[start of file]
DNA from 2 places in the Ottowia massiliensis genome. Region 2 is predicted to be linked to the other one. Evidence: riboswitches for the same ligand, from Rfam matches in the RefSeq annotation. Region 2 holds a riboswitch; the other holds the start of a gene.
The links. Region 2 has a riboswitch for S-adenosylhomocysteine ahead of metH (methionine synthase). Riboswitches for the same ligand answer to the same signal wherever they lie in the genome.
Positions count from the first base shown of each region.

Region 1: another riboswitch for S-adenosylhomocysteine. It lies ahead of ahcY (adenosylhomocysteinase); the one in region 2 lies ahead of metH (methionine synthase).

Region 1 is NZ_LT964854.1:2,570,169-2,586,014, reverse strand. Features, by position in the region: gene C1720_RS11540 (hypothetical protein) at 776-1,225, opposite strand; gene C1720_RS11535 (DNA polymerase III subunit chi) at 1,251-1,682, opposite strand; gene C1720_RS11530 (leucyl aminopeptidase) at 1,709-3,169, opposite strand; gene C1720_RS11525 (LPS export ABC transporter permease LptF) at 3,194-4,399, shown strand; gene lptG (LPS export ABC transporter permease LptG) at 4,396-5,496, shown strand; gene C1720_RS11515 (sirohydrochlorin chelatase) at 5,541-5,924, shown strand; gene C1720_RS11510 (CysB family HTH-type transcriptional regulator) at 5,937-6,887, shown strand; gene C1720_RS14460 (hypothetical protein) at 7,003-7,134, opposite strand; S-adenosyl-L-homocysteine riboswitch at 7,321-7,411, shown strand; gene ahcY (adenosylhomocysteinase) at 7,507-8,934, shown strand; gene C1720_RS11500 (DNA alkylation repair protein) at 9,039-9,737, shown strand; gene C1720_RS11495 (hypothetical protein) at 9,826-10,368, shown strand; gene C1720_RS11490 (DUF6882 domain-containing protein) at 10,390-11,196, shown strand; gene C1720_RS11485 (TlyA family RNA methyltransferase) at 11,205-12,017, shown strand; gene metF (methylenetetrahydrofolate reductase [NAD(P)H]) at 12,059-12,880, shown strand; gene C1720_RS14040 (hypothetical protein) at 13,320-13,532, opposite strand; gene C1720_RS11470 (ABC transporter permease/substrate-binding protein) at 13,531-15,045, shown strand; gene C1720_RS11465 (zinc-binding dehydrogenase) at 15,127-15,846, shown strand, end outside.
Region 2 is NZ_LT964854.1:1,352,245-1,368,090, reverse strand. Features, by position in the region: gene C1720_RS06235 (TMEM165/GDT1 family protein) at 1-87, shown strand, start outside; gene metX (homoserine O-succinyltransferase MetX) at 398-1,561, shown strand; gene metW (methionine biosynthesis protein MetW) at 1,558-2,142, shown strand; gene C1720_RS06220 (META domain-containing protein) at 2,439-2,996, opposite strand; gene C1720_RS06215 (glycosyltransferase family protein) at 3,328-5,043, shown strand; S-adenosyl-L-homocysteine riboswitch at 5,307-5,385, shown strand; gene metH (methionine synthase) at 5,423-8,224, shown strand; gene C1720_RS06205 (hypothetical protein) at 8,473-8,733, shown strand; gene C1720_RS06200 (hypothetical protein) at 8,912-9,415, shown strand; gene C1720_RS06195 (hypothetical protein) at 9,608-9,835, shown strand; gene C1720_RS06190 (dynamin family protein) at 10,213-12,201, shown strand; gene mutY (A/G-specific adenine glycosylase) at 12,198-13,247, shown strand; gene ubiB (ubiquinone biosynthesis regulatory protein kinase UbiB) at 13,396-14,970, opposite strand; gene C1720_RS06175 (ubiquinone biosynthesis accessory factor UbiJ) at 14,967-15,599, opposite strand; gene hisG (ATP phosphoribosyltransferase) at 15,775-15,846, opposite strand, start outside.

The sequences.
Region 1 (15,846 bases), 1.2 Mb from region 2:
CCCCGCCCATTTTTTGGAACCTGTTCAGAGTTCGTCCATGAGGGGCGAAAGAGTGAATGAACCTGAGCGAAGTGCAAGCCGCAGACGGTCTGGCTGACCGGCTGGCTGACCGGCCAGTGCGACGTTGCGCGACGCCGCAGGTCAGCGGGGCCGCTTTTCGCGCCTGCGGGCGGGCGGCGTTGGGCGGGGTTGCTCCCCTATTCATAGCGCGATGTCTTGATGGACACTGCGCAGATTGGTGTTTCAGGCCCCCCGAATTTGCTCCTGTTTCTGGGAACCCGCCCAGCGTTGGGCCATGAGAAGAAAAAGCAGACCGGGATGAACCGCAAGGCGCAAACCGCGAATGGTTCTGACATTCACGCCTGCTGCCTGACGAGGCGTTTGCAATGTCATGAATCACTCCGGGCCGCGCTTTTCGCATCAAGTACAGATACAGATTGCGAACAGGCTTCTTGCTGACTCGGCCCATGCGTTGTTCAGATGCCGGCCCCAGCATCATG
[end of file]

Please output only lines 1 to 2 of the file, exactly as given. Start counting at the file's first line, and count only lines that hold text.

DNA from 2 places in the Ottowia massiliensis genome. Region 2 is predicted to be linked to the other one. Evidence: riboswitches for the same ligand, from Rfam matches in the RefSeq annotation. Region 2 holds a riboswitch; the other holds the start of a gene.
The links. Region 2 has a riboswitch for S-adenosylhomocysteine ahead of metH (methionine synthase). Riboswitches for the same ligand answer to the same signal wherever they lie in the genome.